By Angelica Paci
REFLECTION AS A KEY ELEMENT FOR PROCESSING THE EXPERIENCE
Every day, young people face life’s experiences, some pleasant and some not so. These experiences can be opportunities for personal development and learning when young people are equipped with the competences to process them in a fruitful and positive way. However, even though experiences are the basis of one’s learning, they are not necessarily always constructive or educative. According to Dewey, there are both educative and “mis-educative” experiences. A mis-educative experience is one that “arrests or distorts growth” and leads to “routine action,” thus “narrowing the field of further experience,” and limiting the “meaning-horizon”(1). Routine actions suggest that one acts without an awareness of the effect of one’s actions on the environment, including others and self. Routine actions turn into habits that dominate us, rather than us having control over them. We thus become unaware of the impact the environment might have on us, and the cycle of growth that results from this two-way interaction is halted.
What can support young people to transform an experience into grounded awareness? How can an experience be processed in a way that allows learning more about themselves, others and the context they interrelate in? If we look at Kolb’s learning cycle (2) (figure 1), what turns experience into experiential learning is the reflection process, as it gives time to look at what one sees, feels and thinks after the event has happened. Reflection is an introspective act in which the learner, individually or in a group setting, integrates the new experience with previous ones, making sense of what happened.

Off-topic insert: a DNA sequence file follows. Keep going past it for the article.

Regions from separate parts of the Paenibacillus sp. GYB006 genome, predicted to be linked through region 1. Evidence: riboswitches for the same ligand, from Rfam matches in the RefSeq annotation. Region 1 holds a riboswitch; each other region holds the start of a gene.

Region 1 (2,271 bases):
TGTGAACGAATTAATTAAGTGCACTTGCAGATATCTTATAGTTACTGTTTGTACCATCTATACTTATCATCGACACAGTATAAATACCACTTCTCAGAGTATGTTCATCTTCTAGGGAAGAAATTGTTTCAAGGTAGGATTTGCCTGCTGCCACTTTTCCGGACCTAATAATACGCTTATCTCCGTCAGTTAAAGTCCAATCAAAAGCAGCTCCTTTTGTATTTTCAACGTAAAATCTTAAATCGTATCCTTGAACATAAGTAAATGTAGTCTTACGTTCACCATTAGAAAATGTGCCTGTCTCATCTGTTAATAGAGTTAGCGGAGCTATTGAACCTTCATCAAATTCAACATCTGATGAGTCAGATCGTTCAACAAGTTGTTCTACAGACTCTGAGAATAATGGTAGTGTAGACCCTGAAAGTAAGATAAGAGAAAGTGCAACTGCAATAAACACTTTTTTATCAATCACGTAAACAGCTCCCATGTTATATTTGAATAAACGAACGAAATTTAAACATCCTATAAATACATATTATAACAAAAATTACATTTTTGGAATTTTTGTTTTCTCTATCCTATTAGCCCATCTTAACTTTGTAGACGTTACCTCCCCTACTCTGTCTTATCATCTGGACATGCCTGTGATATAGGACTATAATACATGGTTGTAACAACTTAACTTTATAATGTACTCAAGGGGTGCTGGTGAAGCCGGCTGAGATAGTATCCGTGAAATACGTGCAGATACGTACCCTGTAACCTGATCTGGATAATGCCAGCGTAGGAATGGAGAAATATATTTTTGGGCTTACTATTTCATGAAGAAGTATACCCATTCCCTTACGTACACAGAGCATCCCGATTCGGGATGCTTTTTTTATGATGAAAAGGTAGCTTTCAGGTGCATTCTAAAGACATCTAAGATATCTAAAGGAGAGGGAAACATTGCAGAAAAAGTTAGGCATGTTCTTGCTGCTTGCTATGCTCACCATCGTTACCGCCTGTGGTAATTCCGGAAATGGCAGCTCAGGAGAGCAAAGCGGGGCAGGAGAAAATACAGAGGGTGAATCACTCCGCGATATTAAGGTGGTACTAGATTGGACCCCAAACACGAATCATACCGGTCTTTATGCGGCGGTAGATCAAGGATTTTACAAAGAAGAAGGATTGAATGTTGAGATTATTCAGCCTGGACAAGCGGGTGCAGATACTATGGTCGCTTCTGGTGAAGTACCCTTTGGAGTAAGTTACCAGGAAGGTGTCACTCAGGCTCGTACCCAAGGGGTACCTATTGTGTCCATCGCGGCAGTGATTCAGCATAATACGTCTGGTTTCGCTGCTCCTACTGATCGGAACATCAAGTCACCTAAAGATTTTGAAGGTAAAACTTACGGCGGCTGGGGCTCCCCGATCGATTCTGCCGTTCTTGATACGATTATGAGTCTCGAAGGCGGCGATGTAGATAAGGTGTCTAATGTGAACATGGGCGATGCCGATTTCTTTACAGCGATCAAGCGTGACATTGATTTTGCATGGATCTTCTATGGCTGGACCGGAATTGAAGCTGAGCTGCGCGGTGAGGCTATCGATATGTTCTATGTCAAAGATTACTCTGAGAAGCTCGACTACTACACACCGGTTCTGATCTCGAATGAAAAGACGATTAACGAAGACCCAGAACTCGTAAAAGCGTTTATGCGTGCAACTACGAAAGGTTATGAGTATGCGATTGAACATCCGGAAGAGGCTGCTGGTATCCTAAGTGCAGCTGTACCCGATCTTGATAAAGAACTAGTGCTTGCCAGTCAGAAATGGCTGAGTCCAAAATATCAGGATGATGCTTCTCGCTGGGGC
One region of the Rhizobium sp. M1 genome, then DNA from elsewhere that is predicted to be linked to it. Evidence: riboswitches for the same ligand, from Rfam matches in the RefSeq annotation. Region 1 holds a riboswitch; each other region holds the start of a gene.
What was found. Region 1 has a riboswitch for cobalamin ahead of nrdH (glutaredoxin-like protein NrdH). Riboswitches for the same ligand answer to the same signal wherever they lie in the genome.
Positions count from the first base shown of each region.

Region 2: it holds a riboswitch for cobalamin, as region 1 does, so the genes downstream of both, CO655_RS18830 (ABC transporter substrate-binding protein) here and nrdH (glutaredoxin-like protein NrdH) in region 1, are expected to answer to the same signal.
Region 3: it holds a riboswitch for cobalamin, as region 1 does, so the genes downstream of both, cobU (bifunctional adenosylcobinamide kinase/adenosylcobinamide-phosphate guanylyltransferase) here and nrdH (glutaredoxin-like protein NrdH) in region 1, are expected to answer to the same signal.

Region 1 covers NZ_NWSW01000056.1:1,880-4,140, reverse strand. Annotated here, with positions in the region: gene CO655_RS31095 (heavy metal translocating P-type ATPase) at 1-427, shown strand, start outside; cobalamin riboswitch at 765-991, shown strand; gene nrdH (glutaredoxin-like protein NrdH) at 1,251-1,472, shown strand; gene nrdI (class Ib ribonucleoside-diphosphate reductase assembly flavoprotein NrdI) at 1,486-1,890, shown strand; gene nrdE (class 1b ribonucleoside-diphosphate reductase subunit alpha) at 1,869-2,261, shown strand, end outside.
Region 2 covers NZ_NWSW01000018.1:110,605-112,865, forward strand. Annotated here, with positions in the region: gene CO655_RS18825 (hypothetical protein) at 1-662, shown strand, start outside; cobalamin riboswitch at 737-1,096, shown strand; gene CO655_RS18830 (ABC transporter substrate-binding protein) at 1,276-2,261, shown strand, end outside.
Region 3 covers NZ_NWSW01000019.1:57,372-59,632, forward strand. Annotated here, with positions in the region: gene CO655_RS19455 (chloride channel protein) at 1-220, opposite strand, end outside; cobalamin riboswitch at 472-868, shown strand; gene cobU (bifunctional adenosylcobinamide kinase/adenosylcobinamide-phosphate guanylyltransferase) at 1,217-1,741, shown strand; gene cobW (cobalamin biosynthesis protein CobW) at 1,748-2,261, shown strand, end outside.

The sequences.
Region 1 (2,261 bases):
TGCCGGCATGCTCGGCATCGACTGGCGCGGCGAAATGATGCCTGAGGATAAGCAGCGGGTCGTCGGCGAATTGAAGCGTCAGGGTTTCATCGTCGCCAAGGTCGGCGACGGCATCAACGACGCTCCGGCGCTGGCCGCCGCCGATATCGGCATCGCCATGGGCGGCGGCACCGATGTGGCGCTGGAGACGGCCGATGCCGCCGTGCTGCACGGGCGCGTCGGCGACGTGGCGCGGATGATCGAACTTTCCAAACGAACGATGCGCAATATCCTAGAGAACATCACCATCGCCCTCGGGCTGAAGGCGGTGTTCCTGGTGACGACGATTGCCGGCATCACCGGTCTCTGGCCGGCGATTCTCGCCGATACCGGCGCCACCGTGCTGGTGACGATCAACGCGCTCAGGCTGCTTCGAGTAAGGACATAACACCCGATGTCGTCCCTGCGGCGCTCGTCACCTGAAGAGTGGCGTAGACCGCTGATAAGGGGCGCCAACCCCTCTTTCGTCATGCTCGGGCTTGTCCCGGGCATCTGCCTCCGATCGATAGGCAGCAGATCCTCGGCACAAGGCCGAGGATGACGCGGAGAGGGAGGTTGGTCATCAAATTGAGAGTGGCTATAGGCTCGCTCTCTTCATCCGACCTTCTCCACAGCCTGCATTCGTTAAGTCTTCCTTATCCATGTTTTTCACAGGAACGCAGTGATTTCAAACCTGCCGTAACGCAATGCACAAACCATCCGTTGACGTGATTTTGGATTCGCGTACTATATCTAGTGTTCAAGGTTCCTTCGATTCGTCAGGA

Supporting young people in developing a reflective attitude, nurturing what Howard Gardner defined as intra and interpersonal intelligences (3), is, therefore, of vital importance for deepening their awareness about themselves, others and the context they are in. Awareness is a powerful tool to deal with the changes and challenges of everyday life. J. Dewey stated that the main function of reflection is to make meaning and to formulate “relationships and continuities”(4) with the elements of an experience – the links between the experience and prior experiences, between the experience and one’s knowledge, and between that knowledge and the knowledge of other individuals.
Most of the time, many of our thoughts and feelings go unobserved, leading to repetitive, negative patterns in our lives. Developing the ability to slow down, observe and reflect is crucial for gaining understanding, transforming actions and finding forward momentum in life and relationships. The more practiced and capable one is at reflecting on thoughts, feelings, sensations and interactions, the better one is at transforming actions and improving relationships. Reflective practice is empowering and, over time, allows one to become skilful in making informed judgements and more accurate decisions (Robins et al. 2003). We are a learning species and our survival depends on our ability to adapt, not only in the reactive sense of fitting into the physical and social worlds, but also in the proactive sense of creating and shaping those worlds.
REFLECTION AS A HOLISTIC PROCESS